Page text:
Planet Earth

The Origin of Breathing

By Zach ZorichAug 4, 2004 5:00 AM


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Some 3.5 billion years ago, a single-celled organism now named LUCA (for the Last Universal Common Ancestor of all life on Earth) developed the ability to pull oxygen out of its environment. Although LUCA is long gone, University of Hawaii microbiologist Maqsudul Alam has taken a step toward understanding the secret behind this world-changing feat of chemical engineering.

LUCA evolved in an oxygen-free, or anaerobic, environment. But as oxygen levels rose in the ocean and atmosphere, the cell had to develop a way to neutralize what was, in essence, a poison. Alam hit on that defense while studying archaea—another type of primitive, single-celled creature. Alam studied two species of archaea, one aerobic and the other anaerobic. He isolated a crucial compound called protoglobin that protects anaerobic species of archaea from the toxic effects of oxygen. “Protoglobin is the nose and the hand of the archaea,” he says. “It senses oxygen, binds it, and removes it from the cell before it can do any harm.” Protoglobin, or something much like it, apparently provided a similar defense for LUCA. But that is only half of the story. When Alam purified the protoglobin to study its structure, he saw that the molecule looks surprisingly like diluted blood. In fact, protoglobin binds and releases oxygen the same way that hemoglobin does as it transports oxygen through blood. Alam believes that while LUCA initially evolved protoglobin for protection from oxygen, the organism’s descendants developed a variant of the molecule—hemoglobin—that transformed oxygen from a poison into a nutrient. That innovation enabled life to expand into new environments and set the stage for all oxygen-breathing organisms, Alam says.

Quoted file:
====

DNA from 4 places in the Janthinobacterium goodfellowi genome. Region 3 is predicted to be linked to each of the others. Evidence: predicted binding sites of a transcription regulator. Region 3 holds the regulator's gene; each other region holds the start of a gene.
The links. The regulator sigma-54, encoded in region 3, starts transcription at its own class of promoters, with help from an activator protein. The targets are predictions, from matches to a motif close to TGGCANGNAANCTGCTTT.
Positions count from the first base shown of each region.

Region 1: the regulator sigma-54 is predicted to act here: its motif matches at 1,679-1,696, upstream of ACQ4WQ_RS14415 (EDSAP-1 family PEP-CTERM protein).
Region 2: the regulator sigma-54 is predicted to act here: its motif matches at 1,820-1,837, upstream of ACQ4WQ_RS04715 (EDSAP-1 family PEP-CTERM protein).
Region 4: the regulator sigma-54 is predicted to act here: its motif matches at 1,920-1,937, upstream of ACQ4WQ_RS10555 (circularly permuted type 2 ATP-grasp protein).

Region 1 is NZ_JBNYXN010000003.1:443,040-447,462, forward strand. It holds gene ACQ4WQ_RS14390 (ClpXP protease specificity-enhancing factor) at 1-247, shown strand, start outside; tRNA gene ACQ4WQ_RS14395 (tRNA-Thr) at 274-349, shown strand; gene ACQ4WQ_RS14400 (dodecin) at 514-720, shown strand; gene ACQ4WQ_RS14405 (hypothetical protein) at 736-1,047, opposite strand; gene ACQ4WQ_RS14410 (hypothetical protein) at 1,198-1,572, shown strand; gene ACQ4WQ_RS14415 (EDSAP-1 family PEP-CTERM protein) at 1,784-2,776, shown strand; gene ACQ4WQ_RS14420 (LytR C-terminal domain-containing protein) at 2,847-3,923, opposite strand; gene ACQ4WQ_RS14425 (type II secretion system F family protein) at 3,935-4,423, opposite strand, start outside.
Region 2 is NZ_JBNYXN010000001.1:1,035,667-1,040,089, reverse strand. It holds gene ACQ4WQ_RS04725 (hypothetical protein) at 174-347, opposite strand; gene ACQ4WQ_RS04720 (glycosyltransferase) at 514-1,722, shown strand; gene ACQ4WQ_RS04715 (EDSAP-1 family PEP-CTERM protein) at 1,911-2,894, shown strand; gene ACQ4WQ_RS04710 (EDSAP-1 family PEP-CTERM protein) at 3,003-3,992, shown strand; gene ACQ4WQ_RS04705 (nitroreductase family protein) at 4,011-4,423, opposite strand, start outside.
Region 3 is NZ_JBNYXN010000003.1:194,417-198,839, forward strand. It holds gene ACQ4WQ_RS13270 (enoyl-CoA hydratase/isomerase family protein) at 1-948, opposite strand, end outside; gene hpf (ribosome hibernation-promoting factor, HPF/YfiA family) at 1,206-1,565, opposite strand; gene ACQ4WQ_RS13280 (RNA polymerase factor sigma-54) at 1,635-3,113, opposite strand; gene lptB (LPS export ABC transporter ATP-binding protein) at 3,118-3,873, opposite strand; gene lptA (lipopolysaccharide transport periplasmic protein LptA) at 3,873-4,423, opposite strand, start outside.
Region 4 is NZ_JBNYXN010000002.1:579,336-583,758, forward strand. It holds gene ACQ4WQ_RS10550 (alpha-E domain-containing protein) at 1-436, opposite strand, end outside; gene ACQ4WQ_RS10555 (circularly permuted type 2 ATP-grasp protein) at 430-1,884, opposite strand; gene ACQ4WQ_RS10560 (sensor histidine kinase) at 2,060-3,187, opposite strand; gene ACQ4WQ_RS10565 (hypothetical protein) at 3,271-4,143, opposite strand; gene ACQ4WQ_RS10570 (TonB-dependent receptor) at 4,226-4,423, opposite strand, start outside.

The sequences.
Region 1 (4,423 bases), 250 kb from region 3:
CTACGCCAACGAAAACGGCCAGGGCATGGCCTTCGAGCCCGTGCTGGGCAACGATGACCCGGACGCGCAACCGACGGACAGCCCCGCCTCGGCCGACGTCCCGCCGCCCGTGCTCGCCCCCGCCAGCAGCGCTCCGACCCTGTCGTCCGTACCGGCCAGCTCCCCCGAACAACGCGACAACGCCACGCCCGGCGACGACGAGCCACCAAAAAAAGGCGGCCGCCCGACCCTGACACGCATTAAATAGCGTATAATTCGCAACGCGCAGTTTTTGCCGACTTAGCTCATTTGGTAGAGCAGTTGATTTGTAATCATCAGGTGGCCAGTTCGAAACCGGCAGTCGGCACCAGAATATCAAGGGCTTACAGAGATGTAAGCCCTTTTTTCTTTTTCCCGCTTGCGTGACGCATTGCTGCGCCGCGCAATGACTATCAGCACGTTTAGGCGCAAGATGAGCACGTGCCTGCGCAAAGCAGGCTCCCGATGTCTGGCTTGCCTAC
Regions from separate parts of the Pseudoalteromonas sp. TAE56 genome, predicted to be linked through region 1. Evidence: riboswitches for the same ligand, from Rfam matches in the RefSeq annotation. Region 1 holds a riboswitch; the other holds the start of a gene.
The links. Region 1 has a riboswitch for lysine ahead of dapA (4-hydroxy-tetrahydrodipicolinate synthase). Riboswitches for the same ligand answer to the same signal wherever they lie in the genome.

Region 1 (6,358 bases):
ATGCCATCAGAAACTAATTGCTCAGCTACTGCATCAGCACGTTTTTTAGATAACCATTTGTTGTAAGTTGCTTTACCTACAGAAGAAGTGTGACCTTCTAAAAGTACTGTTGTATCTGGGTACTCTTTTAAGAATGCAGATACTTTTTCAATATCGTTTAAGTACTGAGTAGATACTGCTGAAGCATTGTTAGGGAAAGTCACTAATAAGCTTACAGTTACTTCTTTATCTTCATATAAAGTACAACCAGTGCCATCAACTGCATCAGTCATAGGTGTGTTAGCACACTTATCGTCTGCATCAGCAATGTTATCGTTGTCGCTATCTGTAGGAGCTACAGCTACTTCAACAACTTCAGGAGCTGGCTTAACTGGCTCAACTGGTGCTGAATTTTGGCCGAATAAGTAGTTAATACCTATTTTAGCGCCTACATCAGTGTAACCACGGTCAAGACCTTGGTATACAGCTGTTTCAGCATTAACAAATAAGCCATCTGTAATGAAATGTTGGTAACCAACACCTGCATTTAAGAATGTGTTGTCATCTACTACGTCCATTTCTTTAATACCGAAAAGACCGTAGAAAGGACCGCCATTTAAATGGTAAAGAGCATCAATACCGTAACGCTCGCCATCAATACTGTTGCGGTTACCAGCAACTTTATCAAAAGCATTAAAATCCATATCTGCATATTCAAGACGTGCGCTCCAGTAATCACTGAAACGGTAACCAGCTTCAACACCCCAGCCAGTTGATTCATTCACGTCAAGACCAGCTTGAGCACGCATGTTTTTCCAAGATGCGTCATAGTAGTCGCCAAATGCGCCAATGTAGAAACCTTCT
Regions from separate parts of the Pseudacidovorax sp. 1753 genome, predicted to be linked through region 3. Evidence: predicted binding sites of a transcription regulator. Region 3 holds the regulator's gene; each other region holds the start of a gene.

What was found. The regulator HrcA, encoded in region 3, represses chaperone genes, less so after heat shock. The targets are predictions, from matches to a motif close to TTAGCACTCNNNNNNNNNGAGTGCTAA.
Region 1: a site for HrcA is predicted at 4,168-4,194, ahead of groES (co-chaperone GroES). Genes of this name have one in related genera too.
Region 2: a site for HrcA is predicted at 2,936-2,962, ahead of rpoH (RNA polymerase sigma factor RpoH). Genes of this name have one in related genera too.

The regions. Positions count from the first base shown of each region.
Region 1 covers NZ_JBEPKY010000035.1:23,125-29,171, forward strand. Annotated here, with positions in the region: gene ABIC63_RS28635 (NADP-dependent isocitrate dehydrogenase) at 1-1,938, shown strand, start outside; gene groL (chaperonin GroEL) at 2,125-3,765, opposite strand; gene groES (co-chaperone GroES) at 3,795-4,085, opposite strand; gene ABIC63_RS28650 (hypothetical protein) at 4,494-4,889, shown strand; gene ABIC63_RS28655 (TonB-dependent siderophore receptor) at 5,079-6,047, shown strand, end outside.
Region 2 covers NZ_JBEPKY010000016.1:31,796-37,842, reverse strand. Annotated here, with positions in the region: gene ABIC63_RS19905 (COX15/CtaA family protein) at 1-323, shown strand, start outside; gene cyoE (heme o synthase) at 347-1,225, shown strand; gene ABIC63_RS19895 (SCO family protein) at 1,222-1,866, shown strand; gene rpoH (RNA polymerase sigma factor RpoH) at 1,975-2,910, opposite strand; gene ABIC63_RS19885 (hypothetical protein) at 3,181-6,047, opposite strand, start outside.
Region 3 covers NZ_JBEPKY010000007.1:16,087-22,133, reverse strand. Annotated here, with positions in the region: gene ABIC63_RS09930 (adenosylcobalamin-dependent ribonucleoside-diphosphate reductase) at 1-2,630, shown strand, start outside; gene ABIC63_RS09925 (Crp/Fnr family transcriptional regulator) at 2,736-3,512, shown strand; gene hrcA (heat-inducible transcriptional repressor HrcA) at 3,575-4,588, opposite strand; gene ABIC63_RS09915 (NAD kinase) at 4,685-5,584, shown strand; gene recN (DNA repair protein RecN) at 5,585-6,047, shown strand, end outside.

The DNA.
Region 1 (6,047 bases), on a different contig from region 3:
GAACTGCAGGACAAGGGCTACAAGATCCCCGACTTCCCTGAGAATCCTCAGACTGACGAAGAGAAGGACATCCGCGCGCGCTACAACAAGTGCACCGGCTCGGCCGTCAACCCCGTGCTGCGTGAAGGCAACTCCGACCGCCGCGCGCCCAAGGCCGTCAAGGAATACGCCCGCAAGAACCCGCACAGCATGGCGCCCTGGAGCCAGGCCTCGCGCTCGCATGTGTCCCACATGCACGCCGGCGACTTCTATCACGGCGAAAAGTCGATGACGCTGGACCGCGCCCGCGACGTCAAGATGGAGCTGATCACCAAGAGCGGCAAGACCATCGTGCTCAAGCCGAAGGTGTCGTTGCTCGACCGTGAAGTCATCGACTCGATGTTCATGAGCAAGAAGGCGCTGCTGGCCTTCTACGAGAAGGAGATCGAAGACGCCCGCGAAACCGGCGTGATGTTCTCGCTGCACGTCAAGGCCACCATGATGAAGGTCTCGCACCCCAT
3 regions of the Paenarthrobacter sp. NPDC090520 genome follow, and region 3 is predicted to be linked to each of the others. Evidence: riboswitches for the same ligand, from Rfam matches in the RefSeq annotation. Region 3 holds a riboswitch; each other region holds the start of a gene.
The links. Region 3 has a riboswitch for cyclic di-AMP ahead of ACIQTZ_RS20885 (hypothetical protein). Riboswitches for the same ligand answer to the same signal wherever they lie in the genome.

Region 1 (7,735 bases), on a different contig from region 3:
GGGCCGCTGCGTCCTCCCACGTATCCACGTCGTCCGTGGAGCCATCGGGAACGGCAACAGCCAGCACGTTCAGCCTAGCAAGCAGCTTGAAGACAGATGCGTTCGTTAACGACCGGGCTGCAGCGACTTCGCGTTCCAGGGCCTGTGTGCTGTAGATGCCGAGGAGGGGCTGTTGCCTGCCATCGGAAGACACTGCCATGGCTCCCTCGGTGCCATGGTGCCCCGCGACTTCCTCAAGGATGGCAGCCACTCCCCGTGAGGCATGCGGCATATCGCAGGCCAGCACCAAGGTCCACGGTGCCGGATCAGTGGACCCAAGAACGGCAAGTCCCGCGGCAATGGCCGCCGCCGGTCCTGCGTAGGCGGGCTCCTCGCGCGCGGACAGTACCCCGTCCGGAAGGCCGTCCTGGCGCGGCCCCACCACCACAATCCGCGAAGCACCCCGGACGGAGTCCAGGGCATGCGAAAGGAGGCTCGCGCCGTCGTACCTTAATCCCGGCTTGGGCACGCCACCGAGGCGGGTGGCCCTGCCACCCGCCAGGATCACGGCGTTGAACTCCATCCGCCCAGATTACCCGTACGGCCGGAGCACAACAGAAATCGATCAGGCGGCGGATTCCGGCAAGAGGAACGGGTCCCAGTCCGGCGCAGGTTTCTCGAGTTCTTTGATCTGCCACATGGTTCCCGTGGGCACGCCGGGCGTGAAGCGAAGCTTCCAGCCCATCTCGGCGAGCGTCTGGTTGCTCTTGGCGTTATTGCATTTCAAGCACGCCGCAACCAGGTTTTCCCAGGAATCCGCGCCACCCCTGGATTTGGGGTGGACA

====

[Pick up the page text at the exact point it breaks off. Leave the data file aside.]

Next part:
The next step is to create a computer model that will explain how protoglobin works. Alam hopes such a model will allow him to unravel the genetic changes that transformed protoglobin and answer what he calls the $64 million question: How did protoglobin evolve to transport oxygen through the bodies of multicellular organisms?

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